Structural change poses major challenges for some regions, among them Lusatia, a former lignite mining region. “The Brandenburg state government, in close cooperation with the Saxon state government, wants to give additional impetus and more momentum to structural development in Lusatia and develop it into a model region for structural change,” the state of Brandenburg says on its website.
How can these goals be achieved? By counteracting the exodus of young families in particular with modern educational offers; for example, with a school according to the latest pedagogical findings and with high architectural standards. We have built such a school for Lusatia: the primary school section of an inclusive school centre in Döbern. Three storeys, two parallel classes per year for 360 pupils.
School construction as an impulse for regions undergoing structural change
On the edge of the Lusatian town, the existing secondary school was extended by a building for primary education to create an inclusive school centre. It is a monolithic, three-storey building with a distinct volume, whose recesses on the ground-floor accentuate the entrance and school hall. These recesses and the materiality of the facade clad with coal-fired facing bricks create a regional reference to the former mining region. While a forecourt opens up towards the street, the multi-purpose room, which serves as a school hall and dining room for the entire school centre, overlooks the open landscape. On the two upper floors, the classrooms and group rooms are arranged around two atriums. The rooms can be used in different combinations, allowing the building to accommodate flexible forms of teaching, even outside in the green classroom and on detached learning islands.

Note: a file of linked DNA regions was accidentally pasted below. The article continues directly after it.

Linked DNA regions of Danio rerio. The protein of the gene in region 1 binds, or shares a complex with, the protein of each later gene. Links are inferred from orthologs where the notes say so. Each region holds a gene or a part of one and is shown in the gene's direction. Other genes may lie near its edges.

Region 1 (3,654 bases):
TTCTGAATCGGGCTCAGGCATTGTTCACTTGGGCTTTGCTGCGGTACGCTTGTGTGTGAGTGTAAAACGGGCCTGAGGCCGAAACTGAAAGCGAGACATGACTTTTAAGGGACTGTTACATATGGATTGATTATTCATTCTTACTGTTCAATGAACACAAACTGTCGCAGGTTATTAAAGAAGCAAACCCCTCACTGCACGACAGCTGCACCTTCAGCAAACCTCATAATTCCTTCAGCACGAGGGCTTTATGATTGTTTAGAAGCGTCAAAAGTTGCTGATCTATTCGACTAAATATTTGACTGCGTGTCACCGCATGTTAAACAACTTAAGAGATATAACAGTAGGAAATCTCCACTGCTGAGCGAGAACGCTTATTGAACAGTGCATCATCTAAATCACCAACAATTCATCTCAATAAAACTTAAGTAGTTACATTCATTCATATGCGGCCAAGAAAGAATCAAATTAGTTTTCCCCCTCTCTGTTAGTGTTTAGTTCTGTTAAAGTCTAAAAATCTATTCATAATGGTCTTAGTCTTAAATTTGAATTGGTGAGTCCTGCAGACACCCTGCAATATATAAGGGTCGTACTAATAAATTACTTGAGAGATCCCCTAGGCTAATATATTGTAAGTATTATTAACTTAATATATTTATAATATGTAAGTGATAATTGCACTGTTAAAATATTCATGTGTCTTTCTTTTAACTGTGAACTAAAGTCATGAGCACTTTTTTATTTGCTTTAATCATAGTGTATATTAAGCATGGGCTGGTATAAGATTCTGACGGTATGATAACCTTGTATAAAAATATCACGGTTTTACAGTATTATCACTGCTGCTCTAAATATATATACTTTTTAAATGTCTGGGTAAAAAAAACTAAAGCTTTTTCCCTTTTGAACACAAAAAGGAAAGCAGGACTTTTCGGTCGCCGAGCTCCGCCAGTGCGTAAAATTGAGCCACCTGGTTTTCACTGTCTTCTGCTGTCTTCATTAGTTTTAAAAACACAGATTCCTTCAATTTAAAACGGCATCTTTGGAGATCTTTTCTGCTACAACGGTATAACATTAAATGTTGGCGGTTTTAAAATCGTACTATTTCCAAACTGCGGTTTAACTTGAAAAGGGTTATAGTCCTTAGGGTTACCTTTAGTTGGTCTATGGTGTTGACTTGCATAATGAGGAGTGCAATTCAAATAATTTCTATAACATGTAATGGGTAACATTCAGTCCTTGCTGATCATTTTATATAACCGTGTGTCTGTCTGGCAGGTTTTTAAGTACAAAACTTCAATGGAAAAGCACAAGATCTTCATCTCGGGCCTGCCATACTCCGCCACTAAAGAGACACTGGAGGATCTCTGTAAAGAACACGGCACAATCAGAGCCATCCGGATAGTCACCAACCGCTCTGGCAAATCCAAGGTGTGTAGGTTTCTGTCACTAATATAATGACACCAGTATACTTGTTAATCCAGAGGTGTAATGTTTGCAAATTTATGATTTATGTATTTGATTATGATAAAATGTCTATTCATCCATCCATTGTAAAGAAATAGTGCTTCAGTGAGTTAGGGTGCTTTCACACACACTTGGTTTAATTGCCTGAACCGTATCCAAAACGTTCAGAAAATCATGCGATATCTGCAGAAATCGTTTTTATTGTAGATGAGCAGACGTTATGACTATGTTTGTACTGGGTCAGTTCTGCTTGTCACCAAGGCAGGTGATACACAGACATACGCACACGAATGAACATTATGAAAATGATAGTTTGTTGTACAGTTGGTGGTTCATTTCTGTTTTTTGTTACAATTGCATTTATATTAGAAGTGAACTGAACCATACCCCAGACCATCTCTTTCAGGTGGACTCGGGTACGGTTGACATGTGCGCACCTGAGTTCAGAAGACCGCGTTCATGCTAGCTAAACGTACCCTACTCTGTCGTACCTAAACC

Great flexibility for new and changing pedagogical concepts
‘Chalk & Talk’ teaching is a thing of the past. Today, learning takes place in clusters and not just in the classroom, but everywhere whenever possible. The floor plan of the new building offers great flexibility for new and changing pedagogical concepts. Two green classrooms and inner courtyards also allow for outdoor lessons. The wide corridors and staircases become places of communication and learning. The classrooms for grades 1 and 2 as well as all subject-specific rooms are located on the first floor, while the classrooms for grades 3 to 6 are on the second floor. In addition to the green classrooms, the outdoor facilities offer plenty of space for a spacious schoolyard with various play and recreational facilities. Because at some point, children need a break even from the best of learning.
Educational buildings are an investment in the future.
In keeping with the holistic nature of the planning process, Sehw is once again responsible as general planner for all planning disciplines and across all service phases. We are pleased to have played our part as the general planning team in creating space in Döbern for learning and teaching according to the most advanced pedagogical concepts.
Educational buildings are an investment in the future and, for us architects, a particularly meaningful planning task. This project is a prime example of how joint efforts can create added value for society.